Again, it’s not just about animal lust

But it’s not the anthropomorphism—it’s the sex. Sex is a hot topic, and when it comes to weird sex, it’s scalding.

“Sex isn’t a part of being a furry any more than it’s part of being a living, breathing human,” says Benjamin. That said, it makes sense that the interest furries have in anthropomorphism would be expressed in their sexual tastes. If you like pretending to be a fox, why wouldn’t you like pretending to be a fox while having sex?

The participants of the various forms of furry sex are usually called “yiffers,” referring, very appropriately, to the “yiff” sound foxes make while mating. There are many flavours of “yiffing,” such as having sex over the Net while roleplaying a furry persona, wearing fur suits while having sex, sex with stuffed animals, even just plain vanilla sex with another furry or group of furries.

There are, of course, many sites on the Internet dedicated to the different types of furry sex, such as www.fursuitsex.com, that feature pictures of people getting it on wearing large fox and bear suits, or www.pureyiff.com, which specializes in anthropomorphic porn.

“I won’t deny that there are extreme elements, such as plushophilia [sex with stuffed animals] and fursuit sex, but the vast majority of furries aren’t involved in those things,” says Verec, a cognitive science student at the University of Toronto, who is also vice-president of the Toronto Roleplaying and Anthropomorphic Animal Costuming Society. “In terms of the tamer sexual aspects, I’d say that I am involved, and most furries are involved, but not all.”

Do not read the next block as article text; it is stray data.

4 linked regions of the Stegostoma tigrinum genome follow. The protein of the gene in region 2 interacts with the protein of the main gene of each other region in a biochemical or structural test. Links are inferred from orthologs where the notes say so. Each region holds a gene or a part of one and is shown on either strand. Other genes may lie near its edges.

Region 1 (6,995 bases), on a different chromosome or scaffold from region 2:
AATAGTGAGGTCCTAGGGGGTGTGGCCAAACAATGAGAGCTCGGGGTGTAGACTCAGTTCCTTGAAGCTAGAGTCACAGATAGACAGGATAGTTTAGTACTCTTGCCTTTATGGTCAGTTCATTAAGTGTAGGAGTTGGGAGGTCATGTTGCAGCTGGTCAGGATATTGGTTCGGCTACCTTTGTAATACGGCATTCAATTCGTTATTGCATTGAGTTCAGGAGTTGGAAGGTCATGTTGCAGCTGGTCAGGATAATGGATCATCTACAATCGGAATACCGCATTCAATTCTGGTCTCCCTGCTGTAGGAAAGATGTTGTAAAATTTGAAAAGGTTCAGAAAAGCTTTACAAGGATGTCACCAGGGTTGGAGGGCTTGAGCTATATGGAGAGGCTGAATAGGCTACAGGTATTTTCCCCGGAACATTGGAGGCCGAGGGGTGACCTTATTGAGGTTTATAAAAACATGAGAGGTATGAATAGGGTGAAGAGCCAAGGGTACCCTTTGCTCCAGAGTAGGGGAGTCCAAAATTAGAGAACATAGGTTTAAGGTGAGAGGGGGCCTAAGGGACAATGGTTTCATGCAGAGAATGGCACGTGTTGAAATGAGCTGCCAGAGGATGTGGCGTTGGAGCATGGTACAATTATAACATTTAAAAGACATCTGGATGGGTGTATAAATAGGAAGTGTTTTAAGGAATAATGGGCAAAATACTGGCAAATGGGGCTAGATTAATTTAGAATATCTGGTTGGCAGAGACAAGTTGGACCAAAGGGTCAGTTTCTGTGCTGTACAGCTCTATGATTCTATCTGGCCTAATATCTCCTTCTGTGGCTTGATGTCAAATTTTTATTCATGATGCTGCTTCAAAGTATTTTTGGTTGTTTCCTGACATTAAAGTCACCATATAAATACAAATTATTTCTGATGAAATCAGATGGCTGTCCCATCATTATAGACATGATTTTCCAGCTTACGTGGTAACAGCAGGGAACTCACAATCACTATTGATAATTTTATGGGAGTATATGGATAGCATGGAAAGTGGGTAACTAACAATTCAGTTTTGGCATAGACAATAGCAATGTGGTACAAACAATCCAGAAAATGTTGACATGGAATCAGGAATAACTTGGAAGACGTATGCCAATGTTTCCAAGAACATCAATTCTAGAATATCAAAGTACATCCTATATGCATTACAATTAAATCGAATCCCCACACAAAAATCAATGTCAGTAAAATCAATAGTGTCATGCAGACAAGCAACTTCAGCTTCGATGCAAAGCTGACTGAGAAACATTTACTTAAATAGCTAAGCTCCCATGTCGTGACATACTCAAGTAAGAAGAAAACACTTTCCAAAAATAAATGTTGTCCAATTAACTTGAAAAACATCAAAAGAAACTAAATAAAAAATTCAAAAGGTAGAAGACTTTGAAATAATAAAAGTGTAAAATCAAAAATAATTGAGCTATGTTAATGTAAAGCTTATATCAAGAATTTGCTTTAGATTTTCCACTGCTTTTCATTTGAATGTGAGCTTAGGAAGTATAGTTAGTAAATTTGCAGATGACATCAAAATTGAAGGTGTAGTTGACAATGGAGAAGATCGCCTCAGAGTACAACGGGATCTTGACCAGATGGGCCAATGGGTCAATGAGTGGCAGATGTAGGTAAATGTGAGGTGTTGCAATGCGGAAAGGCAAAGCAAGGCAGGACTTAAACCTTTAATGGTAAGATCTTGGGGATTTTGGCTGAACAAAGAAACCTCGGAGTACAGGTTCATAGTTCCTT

Others are not so positive, such as Anonymouse. “The “sexual” aspect of [Furry] means nothing to me,” he says. “I am not involved in it, and in fact scorn it as disgusting and harmful.”

Anonymouse’s comments echo a sentiment shared by a few furs, such as the “Burned Fur” movement, that want Furry to shed its disturbing sexual aspects.

Another interesting sexual aspect of Furry is that most furs tend to be bisexual or gay males.

A Toronto woman who has Furry friends said, “I think it comes down to the fact that the group is almost like a protective cover for men. I think women, who are usually raised to give voices to their emotions, are more capable of defending themselves and men aren’t. I think [Furry] has just managed to bring a large group of men together who are quiet for the most and were probably singled out during school years for something—either bullying or studies, or something similar.”

Gryphan Rose, a female furry, suggested that “a lot of women tend to be standoffish in “friendly” atmospheres [such as Furry].”

Perhaps Furry is received negatively because it’s a group of mostly men participating in activities that are generally associated with kids. Guys aren’t supposed to like cute stuff, or desire a passive environment. They’re supposed to be powerful and handsome, not cute, friendly and shy. But, as Verec points out, there is something we can all agree on: “Warm, cuddly, fluffy things are about as unintimidating as it gets.”

*As requested by the participants, all names used are fictional, or furry persona names.